ASP.NET Calendar Dates Comparison & Validation

During the development process of an ASP.NET website, we face an issue of comparing date values entered by user and validating them so that no logical error occurs. This case mostly happens when we have two date values to be supplied and the first value for sure must be less than the second one. As an example, an event may have two date values which are Start Date and End Date where the End Date value must be greater than the Start Date to prevent any further conflict when these values are used later on.

The comparison and validation process can take place either at the server side when an event is fired (postback) in the webpage (comparing values using C# or VB in the code behind), or at the client side using Javascript or jQuery.

Our method is based on using ASP.NET controls for validation and comparison, and this takes place at the client side when these controls are rendered as HTML and scripts inside the page displayed to the client and before posting back the page to the server.

Consider the example below showing how we can apply this method:

<asp:Calendar ID="calStartDate" runat="server"></asp:Calendar>
<asp:RequiredFieldValidator ID="RequiredFieldValidator1" runat="server" ControlToValidate="calStartDate" ErrorMessage='Start Date Required' Display="Dynamic" Font-Bold="true" ForeColor="Red"></asp:RequiredFieldValidator>

<asp:Calendar ID="calEndDate" runat="server"></asp:Calendar>
<asp:RequiredFieldValidator ID="RequiredFieldValidator3" runat="server" ControlToValidate="calEndDate" ErrorMessage='End Date Required' Display="Dynamic" Font-Bold="true" ForeColor="Red"></asp:RequiredFieldValidator>
<asp:CompareValidator ID="CompareValidator1" runat="server" Operator="GreaterThan"
ControlToValidate="calEndDate" ControlToCompare="calStartDate" ErrorMessage='End Date must be greater than Start Date' Font-Bold="true" ForeColor="Red"></asp:CompareValidator>

The ASP.NET RequiredFieldValidator is used to indicate that the target field is a required field where no action can take place without providing a value for this field, so by using this control we can ensure that the Calender control for both Start Date and End Date are not left empty.

The ASP.NET CompareValidator is used to compare two controls values together according to the kind of operation decided inside its Operator parameter. In the example above, we’re using the GreaterThan so that we can ensure that the End Date is greater than the Start Date.

If the End Date isn’t greater than the Start Date, then the error message will be displayed beside the control and preventing the page from posting the page back to the server.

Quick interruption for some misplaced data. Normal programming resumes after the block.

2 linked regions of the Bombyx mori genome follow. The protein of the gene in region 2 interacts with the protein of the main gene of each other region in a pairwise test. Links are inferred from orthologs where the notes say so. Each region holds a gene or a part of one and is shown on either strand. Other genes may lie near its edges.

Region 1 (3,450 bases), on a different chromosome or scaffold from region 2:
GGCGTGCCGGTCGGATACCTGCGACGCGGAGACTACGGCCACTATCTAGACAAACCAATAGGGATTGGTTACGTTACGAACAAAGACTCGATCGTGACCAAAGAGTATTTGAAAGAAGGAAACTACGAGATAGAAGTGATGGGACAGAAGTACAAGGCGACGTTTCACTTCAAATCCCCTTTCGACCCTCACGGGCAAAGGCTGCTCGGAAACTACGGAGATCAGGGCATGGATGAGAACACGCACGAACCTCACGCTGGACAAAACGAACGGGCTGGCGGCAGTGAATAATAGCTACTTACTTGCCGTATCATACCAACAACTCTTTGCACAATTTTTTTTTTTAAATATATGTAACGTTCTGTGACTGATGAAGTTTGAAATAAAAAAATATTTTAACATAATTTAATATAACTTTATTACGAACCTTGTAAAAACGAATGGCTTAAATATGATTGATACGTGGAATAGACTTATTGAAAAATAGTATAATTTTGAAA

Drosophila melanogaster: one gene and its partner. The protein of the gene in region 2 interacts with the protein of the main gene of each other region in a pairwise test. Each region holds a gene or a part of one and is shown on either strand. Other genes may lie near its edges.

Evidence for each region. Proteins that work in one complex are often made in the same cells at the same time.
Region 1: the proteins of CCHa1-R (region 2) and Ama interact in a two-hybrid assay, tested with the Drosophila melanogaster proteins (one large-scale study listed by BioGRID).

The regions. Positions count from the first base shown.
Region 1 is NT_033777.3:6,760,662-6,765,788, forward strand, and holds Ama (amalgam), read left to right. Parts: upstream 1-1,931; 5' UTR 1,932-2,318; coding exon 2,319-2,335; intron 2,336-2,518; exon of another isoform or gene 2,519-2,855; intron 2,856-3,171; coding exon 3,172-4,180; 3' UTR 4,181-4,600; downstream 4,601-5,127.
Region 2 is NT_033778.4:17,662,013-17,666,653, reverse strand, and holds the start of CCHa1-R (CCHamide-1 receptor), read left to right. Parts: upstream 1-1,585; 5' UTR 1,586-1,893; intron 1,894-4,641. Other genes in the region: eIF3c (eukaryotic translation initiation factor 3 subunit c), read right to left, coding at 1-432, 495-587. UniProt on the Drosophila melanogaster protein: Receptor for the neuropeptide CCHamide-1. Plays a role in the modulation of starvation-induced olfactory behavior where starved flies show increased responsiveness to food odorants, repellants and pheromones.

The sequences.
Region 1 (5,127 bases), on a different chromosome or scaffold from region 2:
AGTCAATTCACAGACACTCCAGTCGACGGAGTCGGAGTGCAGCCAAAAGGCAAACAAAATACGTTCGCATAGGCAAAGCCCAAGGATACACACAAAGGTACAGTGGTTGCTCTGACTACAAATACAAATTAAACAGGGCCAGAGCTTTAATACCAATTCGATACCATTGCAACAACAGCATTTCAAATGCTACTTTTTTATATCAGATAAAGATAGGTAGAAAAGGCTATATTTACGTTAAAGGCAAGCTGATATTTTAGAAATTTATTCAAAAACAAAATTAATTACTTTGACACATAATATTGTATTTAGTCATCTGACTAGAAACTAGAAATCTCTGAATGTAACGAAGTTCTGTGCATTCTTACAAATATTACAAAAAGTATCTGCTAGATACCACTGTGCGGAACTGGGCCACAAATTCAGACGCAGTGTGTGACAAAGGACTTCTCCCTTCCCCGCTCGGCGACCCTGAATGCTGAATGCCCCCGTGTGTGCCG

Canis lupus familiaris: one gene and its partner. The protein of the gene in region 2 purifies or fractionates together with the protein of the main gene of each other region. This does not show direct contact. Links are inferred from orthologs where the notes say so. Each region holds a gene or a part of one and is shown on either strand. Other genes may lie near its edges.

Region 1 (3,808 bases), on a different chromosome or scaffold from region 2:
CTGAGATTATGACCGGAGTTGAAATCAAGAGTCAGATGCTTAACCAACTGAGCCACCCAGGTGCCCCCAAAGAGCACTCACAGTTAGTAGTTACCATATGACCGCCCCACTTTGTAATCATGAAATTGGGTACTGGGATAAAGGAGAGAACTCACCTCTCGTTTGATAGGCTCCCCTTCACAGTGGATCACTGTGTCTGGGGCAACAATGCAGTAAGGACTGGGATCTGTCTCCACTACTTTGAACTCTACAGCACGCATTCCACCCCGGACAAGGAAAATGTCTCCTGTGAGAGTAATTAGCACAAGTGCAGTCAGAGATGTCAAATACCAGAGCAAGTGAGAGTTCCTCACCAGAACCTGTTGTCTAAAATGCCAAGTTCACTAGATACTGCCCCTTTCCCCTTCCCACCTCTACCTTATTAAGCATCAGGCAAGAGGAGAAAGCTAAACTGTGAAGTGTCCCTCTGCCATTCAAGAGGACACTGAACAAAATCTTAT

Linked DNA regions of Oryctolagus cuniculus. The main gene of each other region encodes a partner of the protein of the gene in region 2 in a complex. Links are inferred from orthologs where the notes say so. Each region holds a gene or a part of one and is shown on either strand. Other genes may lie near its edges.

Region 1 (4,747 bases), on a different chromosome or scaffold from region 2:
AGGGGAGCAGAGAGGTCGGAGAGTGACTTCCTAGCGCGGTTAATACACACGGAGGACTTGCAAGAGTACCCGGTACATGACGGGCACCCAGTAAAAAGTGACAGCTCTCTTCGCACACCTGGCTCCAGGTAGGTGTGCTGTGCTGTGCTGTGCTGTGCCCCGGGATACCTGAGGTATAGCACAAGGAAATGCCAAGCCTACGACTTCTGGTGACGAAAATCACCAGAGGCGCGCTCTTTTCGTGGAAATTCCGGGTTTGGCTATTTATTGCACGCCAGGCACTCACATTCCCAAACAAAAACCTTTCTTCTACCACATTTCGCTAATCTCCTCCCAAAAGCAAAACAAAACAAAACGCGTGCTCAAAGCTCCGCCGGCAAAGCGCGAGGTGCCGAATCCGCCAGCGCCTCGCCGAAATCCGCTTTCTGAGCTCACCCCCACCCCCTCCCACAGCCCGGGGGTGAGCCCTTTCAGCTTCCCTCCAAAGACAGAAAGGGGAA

Note that, in order to achieve the comparison and validation process by rising any event inside the page like a button click, the control related to the event fired should be set to cause validation by using: CausesValidation=”true”.

Cannot use a leading .. to exit above the top directory

When you use relative paths incorrectly in ASP.NET an exception will be thrown of the following error message: “Cannot use a leading .. to exit above the top directory”.

This usually occurs when you write a static url or generate a dynamic one with many upward levels back to the root directory like “../../”. So, while running the website the exception will be handled.

As an example, let’s say that you’re website contains the following link code section:

<!-- Style -->
<link rel="shortcut icon" href="icon.ico" />
<link href="../css/flags.css" rel='stylesheet' type='text/css'>
<asp:Image ImageUrl="../flag.png" />

What happens here is that your webpage is referring or want to access a content which is in the root folder or in a folder of one level up from the current webpage you’re standing at. Till now everything seems logical and true.

But the error occurs when this webpage is basically at the root level and no any upper level exists, where the content you want to access is either at the same level or at any other level in your website since you can’t skip or jump above the root level. So, the webpage won’t be able to refer to a content of one level up “../” since the page itself is at the root folder.

You have to always watch out the using of relative paths whether in HTML or in ASP.NET code like Server.Transfer or Server.Redirect since the request of a wrong relative path will cause a run time exception.